The Way I See It by Nicole Dryburgh
|The Way I See It by Nicole Dryburgh|
|Category: Children's Non-Fiction|
|Reviewer: Zoe Morris|
|Summary: This is the diary of Nicole, aged 18, and her battles with cancer, loosing her sight and struggling to walk again.|
|Buy? Yes||Borrow? Yes|
|Pages: 256||Date: January 2008|
|Publisher: Hodder Children's Books|
|External links: Author's website|
At age 11, Nicole was a typical, active girl. By age 18, she is blind, unable to walk following a stroke and just about in remission from cancer. This book is the story of those in-between 7 years and what went wrong and, surprisingly, right.
I was a bit apprehensive about reviewing this one because I thought either it would be quite sad and depressing, or it would be all American, happy clappy, Chicken Soup for the Soul-esque. You don't expect the first thoughts of a normal teenager going through cancer treatment to be "Ooh, let's see if I can write a book about this" and so you have to wonder whether Nicole is normal, but from a few pages in you clearly establish that she is, and what's more, that she's alive and kicking.
The book is mainly Nicole's diary in her own words, but it is supplemented by notes from her mother (from times Nicole was too sick to remember) and messages from her teachers, doctors and school friends. In the middle there are some pages of colour photos which chart her decline in health, from an active pre-teen doing gymnastics in her bedroom, to an 18 year old with limited mobility, virtually no sight and the short locks signifying a recent bout of chemo.
You can't help but feel the difference between this and the ream of fictitious teenage girl diaries (invariably written by middle aged women) that are also on the market. This one is so much more real, so much more human, so much more intriguing, inspiring and, despite the subject matter, entertaining. It's less polished, but that's the beauty of it. Nicole is really honest with herself, and her readers throughout the book. She doesn't come across as a brat or as a saint. Instead she seems like someone who did her best to keep going through what was clearly a tough time in her life, but who retained her status as a human (and as a teenager!) throughout, snapping at people at times, ignoring others, being rude and then regretting it, and maintaining an unhealthy obsession with pop stars, her dogs, and the colour pink.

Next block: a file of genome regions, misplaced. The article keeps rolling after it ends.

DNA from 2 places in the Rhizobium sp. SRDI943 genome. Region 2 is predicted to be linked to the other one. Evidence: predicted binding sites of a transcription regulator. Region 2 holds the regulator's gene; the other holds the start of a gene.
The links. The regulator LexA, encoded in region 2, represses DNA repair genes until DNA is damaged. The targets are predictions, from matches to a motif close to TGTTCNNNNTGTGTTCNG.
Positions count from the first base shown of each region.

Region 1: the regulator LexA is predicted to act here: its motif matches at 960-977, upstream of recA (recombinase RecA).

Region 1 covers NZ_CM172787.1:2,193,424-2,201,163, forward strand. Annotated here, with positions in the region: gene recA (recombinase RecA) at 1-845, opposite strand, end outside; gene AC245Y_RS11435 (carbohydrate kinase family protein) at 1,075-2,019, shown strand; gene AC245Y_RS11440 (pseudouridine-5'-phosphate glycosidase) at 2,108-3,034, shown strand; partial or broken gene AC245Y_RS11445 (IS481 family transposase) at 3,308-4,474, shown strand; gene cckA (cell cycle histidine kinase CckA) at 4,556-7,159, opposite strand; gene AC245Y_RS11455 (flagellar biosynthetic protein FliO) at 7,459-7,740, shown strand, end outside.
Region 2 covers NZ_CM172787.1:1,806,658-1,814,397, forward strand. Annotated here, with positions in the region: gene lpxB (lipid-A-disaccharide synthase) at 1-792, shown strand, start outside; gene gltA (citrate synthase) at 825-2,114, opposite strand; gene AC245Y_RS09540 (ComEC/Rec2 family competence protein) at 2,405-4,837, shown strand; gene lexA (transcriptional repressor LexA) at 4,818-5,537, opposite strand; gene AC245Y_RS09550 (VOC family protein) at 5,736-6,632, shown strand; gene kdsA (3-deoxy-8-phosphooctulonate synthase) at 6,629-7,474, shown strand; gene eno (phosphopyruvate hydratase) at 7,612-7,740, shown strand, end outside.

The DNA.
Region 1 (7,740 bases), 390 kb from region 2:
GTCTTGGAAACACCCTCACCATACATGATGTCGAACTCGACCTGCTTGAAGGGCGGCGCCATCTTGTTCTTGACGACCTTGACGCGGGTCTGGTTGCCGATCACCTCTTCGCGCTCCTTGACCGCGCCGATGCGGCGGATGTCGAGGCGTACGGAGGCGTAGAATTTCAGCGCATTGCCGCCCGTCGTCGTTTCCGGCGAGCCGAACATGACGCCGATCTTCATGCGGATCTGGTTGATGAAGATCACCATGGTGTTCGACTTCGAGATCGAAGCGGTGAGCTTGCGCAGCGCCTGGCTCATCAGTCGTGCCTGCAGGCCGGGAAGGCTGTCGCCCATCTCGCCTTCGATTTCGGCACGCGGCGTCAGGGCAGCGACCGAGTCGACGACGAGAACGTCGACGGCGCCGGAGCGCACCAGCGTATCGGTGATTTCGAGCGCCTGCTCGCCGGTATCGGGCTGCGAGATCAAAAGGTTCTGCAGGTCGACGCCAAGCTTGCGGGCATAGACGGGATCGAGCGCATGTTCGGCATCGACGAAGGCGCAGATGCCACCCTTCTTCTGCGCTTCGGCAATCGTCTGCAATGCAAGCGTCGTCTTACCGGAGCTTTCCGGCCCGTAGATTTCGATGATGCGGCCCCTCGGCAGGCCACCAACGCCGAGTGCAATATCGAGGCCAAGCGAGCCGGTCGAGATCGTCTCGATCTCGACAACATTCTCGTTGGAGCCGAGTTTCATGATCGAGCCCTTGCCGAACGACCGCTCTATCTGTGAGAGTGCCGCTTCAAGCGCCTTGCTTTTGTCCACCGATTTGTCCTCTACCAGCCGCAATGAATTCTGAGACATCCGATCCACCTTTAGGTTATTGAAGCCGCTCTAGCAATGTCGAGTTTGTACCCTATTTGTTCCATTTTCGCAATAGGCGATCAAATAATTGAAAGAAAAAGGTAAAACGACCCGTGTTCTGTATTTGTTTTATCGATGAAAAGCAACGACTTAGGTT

I really enjoyed the book, and felt glad that by reading it I was confirming that Nicole had achieved one of her numerous life goals, that of publishing a book. On the first page she lists the "rules" for reading, which include Do not think poor girl, because I'm not and if there's one thing I didn't feel on the last page, it's sorry for her. She has achieved some quite astounding things in her life already, and I'm saying that thinking of her as a regular teenager, not as a disabled/blind/cancer-surviving teenager. It really is an inspiring book, and she is a very inspiring girl. Recommended reading for everyone.
Johnnie Walker also talks candidly about cancer in his autobiography while if it's inspiring teens you're after, the fictitious Harriet Rose may be the answer. You might also enjoy I Think I Love You by Allison Pearson.
Thanks as always to the publishers for supplying the book, but also thanks to Nicole for writing it, and for sharing this sometimes intriguing, sometimes quite worrying time in her life. You can learn more about Nicole on her website.
You can read more book reviews or buy The Way I See It by Nicole Dryburgh at Amazon.co.uk Amazon currently charges £2.99 for standard delivery for orders under £20, over which delivery is free.
You can read more book reviews or buy The Way I See It by Nicole Dryburgh at Amazon.com.
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